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Grimes Invites AI To Clone Her Voice, Finally Finding Someone Who Wants To Sound Like Her


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Oh boy, Grimes is at it again! The pop singer, who apparently has a real name but who cares, is inviting musicians to clone her voice using Artificial Intelligence (AI) to create new songs. Because why collaborate with actual human beings when you can fuse with a machine, amirite?


In a generous move, Grimes is offering to split the 50% royalties on any successful AI-generated song that uses her voice. And just like with any other artist she collabs with, she’s totally cool with people using her voice without penalty. Because who needs to worry about copyright when you’re dealing with AI?

Meanwhile, the music industry is scrambling to figure out what to do about AI-generated songs that use artists’ voices without their permission. Universal Music successfully petitioned streaming services to remove a song called Heart On My Sleeve, which used deep-faked vocals from Drake and The Weeknd. The legal situation is a bit of a grey area, and the US Copyright Office recently ruled that AI art, including music, can’t be copyrighted as it is “not the product of human authorship.” So, yeah, good luck with that.

But back to Grimes. She’s already working on a program that should simulate her voice well, and she’s even considering releasing a cappella tracks for people to train their own software on. Because why not make it even easier for people to clone your voice and profit off of it?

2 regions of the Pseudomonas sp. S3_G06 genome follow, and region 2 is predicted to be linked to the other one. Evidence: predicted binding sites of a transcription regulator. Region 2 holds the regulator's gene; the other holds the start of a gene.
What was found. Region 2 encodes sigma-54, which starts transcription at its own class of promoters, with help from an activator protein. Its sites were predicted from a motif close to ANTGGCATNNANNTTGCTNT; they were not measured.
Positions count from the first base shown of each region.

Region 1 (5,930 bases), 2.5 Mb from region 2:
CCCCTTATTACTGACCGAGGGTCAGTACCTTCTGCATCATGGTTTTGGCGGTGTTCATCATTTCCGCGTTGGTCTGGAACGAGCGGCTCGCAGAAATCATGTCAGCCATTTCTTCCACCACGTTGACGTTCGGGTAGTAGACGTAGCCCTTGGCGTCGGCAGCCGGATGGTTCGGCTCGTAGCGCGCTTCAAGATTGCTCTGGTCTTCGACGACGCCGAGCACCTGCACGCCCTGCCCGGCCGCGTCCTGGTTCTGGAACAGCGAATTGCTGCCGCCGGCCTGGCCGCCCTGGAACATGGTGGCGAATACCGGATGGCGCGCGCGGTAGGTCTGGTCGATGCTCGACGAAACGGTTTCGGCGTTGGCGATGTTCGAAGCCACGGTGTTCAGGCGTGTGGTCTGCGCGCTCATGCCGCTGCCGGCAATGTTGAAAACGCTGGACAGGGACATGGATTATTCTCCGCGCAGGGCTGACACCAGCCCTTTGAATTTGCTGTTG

Of course, there are some limits to what Grimes is willing to tolerate. She may do copyright takedowns for “rly rly toxic lyrics” or songs that are “anti-abortion or [something] like that.” But when it comes to whether she actually has the legal right to ask for songs using her voice to be taken down, she’s not sure. Because, you know, who needs to worry about legalities when you’re busy being fused with a machine?

All in all, Grimes is excited about the “idea of open sourcing all art and killing copyright.” Because who needs the pesky concept of ownership when you’re dealing with AI-generated music? It’s just another step in her exploration of the relationship between humans and machines, which has already produced such classics as We Appreciate Power and Flesh Without Blood. So, let’s all give a warm welcome to the AI-generated future of music, where humans are replaced by machines and copyright is a thing of the past. What could possibly go wrong?

In the meantime, Grimes is hard at work on her new project: a voice cloning machine that will allow anyone to create their own Grimes clone. “I think it’s going to be amazing,” she tweeted. “Imagine being able to have your own personal Grimes, singing your favorite songs just for you. It’s going to be like having your own personal robot girlfriend.”

Or, as Grimes herself might put it:”I’m done with music. It’s boring. I’m going to clone my voice and make everyone listen to it forever. It’s going to be great. You’re all going to love it. Trust me.”
Grimes, out.



  • Wayne Rosso

    Wayne Rosso has worked in music and technology for decades. He has worked with such artists as Aerosmith, Bee Gees, Crosby, Stills & Nash, Public Image LTD., Beach Boys, Phillip Glass, Fleetwood Mac, Rick James, New Kids on the Block, Slash, Evanescence and scores of others.


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